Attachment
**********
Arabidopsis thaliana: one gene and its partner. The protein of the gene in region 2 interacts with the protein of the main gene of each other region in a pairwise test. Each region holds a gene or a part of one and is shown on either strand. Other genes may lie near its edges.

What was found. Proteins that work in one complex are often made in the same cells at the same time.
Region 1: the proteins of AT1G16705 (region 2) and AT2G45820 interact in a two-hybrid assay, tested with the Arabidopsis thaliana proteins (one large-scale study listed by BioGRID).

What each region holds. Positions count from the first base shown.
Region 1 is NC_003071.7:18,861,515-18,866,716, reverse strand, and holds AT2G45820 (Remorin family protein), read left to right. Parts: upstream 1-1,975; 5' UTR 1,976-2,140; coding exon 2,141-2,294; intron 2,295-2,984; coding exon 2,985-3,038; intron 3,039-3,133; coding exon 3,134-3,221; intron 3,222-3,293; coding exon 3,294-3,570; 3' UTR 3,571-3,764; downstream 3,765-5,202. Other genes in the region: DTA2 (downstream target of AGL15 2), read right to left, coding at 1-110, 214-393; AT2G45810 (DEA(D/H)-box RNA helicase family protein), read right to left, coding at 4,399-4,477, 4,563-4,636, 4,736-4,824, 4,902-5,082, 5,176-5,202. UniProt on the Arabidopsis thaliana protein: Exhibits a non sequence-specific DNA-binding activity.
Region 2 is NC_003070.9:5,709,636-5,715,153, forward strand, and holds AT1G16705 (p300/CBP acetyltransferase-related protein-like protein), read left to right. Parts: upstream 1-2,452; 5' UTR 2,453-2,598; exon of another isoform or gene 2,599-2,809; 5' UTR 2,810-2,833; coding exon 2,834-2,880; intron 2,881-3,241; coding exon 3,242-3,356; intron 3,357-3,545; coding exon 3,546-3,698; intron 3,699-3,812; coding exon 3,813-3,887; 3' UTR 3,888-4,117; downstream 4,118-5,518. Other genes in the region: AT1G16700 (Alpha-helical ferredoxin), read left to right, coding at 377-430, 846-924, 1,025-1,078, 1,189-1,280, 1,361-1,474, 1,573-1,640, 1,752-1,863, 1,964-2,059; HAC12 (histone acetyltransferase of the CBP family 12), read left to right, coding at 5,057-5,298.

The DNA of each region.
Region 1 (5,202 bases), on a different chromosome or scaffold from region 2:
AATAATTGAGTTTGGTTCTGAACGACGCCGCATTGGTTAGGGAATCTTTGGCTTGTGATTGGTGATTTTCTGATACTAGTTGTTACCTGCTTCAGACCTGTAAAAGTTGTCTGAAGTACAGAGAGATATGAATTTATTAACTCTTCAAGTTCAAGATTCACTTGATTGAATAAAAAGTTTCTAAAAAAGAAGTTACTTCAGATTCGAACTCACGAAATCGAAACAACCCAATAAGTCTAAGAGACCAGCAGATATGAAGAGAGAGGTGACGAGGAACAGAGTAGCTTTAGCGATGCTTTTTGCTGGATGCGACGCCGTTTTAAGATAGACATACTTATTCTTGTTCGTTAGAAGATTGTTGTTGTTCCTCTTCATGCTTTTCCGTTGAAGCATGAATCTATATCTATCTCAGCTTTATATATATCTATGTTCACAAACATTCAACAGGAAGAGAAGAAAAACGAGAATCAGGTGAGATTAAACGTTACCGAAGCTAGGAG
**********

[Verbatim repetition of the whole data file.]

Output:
Arabidopsis thaliana: one gene and its partner. The protein of the gene in region 2 interacts with the protein of the main gene of each other region in a pairwise test. Each region holds a gene or a part of one and is shown on either strand. Other genes may lie near its edges.

What was found. Proteins that work in one complex are often made in the same cells at the same time.
Region 1: the proteins of AT1G16705 (region 2) and AT2G45820 interact in a two-hybrid assay, tested with the Arabidopsis thaliana proteins (one large-scale study listed by BioGRID).

What each region holds. Positions count from the first base shown.
Region 1 is NC_003071.7:18,861,515-18,866,716, reverse strand, and holds AT2G45820 (Remorin family protein), read left to right. Parts: upstream 1-1,975; 5' UTR 1,976-2,140; coding exon 2,141-2,294; intron 2,295-2,984; coding exon 2,985-3,038; intron 3,039-3,133; coding exon 3,134-3,221; intron 3,222-3,293; coding exon 3,294-3,570; 3' UTR 3,571-3,764; downstream 3,765-5,202. Other genes in the region: DTA2 (downstream target of AGL15 2), read right to left, coding at 1-110, 214-393; AT2G45810 (DEA(D/H)-box RNA helicase family protein), read right to left, coding at 4,399-4,477, 4,563-4,636, 4,736-4,824, 4,902-5,082, 5,176-5,202. UniProt on the Arabidopsis thaliana protein: Exhibits a non sequence-specific DNA-binding activity.
Region 2 is NC_003070.9:5,709,636-5,715,153, forward strand, and holds AT1G16705 (p300/CBP acetyltransferase-related protein-like protein), read left to right. Parts: upstream 1-2,452; 5' UTR 2,453-2,598; exon of another isoform or gene 2,599-2,809; 5' UTR 2,810-2,833; coding exon 2,834-2,880; intron 2,881-3,241; coding exon 3,242-3,356; intron 3,357-3,545; coding exon 3,546-3,698; intron 3,699-3,812; coding exon 3,813-3,887; 3' UTR 3,888-4,117; downstream 4,118-5,518. Other genes in the region: AT1G16700 (Alpha-helical ferredoxin), read left to right, coding at 377-430, 846-924, 1,025-1,078, 1,189-1,280, 1,361-1,474, 1,573-1,640, 1,752-1,863, 1,964-2,059; HAC12 (histone acetyltransferase of the CBP family 12), read left to right, coding at 5,057-5,298.

The DNA of each region.
Region 1 (5,202 bases), on a different chromosome or scaffold from region 2:
AATAATTGAGTTTGGTTCTGAACGACGCCGCATTGGTTAGGGAATCTTTGGCTTGTGATTGGTGATTTTCTGATACTAGTTGTTACCTGCTTCAGACCTGTAAAAGTTGTCTGAAGTACAGAGAGATATGAATTTATTAACTCTTCAAGTTCAAGATTCACTTGATTGAATAAAAAGTTTCTAAAAAAGAAGTTACTTCAGATTCGAACTCACGAAATCGAAACAACCCAATAAGTCTAAGAGACCAGCAGATATGAAGAGAGAGGTGACGAGGAACAGAGTAGCTTTAGCGATGCTTTTTGCTGGATGCGACGCCGTTTTAAGATAGACATACTTATTCTTGTTCGTTAGAAGATTGTTGTTGTTCCTCTTCATGCTTTTCCGTTGAAGCATGAATCTATATCTATCTCAGCTTTATATATATCTATGTTCACAAACATTCAACAGGAAGAGAAGAAAAACGAGAATCAGGTGAGATTAAACGTTACCGAAGCTAGGAG